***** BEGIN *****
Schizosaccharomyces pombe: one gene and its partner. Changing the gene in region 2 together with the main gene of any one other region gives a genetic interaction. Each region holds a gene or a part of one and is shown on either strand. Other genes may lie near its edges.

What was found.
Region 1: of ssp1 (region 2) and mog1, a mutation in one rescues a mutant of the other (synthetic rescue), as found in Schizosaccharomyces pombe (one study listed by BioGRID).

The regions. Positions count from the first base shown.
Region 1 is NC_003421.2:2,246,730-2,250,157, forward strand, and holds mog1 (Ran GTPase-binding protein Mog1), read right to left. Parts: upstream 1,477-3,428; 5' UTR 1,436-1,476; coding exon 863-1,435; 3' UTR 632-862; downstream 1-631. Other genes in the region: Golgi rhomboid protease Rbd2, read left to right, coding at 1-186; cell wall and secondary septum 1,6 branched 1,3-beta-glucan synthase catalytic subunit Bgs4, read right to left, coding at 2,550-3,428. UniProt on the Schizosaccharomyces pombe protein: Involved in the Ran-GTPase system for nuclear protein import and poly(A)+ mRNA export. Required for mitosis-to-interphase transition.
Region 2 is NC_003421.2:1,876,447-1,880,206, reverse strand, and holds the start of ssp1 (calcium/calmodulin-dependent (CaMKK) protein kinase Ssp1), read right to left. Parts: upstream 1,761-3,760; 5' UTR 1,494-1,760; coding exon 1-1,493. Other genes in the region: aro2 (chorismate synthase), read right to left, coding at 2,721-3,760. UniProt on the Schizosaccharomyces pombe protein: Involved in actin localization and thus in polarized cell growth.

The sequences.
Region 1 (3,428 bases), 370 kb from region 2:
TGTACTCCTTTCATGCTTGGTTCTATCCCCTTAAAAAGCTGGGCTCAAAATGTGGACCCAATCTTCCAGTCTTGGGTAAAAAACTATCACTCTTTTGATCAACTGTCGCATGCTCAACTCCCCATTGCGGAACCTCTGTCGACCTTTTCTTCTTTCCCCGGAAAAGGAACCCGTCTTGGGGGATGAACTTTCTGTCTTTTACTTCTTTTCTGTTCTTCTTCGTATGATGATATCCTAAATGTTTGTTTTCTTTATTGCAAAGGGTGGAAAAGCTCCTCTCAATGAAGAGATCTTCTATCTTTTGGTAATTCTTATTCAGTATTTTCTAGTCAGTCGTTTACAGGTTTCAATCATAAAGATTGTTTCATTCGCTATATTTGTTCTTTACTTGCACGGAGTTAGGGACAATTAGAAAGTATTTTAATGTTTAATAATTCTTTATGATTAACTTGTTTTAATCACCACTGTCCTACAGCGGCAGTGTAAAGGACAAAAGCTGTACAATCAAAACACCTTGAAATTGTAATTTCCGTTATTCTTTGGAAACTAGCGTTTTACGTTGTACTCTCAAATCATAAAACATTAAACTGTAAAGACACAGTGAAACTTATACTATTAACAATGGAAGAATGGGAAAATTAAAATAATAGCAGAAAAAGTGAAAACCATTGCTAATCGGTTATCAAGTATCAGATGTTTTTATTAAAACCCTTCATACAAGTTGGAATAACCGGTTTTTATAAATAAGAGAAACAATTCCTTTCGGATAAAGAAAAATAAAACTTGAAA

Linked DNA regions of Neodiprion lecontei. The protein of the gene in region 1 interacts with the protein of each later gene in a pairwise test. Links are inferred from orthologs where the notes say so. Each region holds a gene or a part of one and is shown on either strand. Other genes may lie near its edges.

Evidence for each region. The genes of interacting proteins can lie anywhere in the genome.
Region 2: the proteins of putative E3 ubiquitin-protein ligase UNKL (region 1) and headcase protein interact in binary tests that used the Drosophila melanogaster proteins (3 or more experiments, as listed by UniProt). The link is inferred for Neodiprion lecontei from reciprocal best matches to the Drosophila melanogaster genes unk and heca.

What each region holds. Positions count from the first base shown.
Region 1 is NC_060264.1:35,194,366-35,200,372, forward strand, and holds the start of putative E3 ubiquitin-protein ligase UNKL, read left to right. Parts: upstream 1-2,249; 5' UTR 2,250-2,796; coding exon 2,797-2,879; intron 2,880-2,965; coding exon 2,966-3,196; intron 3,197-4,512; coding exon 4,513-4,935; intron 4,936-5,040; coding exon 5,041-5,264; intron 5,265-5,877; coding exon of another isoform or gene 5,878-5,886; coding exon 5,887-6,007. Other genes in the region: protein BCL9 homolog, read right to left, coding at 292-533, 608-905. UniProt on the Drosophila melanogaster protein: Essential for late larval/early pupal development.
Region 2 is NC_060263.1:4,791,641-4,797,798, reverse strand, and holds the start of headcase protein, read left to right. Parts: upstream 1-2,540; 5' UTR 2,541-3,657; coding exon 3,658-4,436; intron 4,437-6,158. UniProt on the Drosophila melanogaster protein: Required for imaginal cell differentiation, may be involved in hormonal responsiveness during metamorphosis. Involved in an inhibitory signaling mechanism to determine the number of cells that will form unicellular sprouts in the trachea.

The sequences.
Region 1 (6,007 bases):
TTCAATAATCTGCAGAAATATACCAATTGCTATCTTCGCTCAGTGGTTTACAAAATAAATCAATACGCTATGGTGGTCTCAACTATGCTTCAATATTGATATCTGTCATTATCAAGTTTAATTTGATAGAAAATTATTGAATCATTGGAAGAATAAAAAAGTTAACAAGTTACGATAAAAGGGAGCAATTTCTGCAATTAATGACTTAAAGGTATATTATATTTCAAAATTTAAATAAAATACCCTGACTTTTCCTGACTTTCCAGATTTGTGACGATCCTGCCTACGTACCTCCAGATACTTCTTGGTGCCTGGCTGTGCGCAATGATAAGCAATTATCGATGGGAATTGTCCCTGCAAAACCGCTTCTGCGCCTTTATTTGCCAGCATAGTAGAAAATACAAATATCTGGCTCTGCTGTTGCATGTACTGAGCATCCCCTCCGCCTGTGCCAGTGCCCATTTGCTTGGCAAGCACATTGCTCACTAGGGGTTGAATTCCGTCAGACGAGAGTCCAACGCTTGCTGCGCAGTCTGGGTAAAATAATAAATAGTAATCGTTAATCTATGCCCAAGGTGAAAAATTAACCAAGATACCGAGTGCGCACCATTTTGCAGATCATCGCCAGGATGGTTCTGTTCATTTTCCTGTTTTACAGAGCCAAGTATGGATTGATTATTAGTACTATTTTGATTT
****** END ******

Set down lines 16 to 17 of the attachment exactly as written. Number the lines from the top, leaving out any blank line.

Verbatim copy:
The sequences.
Region 1 (6,007 bases):